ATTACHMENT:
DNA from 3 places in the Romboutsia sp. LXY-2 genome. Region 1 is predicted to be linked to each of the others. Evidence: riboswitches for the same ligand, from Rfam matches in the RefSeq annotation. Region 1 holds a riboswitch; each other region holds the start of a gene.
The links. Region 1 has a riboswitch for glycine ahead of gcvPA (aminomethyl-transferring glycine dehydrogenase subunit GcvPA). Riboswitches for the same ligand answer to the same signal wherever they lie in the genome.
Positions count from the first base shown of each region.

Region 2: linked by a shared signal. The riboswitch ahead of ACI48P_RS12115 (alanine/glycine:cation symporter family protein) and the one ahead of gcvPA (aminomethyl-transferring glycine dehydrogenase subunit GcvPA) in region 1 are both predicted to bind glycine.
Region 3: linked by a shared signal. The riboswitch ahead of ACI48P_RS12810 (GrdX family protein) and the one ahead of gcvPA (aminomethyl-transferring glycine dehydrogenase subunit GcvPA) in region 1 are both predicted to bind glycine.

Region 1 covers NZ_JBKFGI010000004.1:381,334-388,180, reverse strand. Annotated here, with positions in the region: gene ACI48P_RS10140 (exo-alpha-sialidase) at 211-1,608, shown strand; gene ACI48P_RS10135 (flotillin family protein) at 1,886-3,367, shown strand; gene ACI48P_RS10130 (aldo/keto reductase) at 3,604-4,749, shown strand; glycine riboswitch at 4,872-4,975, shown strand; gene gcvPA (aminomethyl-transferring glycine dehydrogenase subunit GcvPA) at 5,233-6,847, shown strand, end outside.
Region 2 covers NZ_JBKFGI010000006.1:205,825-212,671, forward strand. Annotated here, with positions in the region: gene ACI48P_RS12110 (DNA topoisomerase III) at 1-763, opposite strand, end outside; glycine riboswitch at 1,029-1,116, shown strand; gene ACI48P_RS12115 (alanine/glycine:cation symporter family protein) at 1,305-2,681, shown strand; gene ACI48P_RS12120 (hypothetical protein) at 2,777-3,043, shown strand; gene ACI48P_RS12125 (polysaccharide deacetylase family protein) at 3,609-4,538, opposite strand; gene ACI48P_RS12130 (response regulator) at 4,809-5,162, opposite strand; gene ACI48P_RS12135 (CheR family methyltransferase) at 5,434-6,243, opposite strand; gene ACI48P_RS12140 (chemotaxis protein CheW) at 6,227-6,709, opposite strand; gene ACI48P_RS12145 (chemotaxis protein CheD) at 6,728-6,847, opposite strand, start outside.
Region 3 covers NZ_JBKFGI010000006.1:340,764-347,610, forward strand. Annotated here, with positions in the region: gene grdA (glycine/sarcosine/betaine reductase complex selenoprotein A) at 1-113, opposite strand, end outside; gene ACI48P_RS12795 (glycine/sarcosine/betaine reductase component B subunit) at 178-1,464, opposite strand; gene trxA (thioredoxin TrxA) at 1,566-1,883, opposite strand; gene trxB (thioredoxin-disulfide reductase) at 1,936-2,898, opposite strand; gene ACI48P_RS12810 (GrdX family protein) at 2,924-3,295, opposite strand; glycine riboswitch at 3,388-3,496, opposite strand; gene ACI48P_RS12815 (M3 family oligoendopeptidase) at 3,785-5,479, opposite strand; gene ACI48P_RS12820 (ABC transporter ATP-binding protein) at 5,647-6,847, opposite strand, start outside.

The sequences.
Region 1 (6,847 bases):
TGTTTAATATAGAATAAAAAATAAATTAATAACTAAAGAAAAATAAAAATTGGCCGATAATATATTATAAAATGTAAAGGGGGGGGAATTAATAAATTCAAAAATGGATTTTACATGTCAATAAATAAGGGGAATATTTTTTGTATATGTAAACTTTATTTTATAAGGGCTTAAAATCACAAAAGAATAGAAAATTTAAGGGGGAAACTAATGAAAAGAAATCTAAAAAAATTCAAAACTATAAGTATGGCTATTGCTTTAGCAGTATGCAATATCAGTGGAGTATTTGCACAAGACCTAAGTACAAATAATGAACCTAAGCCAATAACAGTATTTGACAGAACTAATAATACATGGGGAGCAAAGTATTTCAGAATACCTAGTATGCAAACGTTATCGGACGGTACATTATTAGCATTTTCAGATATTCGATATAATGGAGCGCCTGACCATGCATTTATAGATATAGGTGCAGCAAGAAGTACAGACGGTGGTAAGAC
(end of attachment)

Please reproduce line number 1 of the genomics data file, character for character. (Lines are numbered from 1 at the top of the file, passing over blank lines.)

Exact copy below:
DNA from 3 places in the Romboutsia sp. LXY-2 genome. Region 1 is predicted to be linked to each of the others. Evidence: riboswitches for the same ligand, from Rfam matches in the RefSeq annotation. Region 1 holds a riboswitch; each other region holds the start of a gene.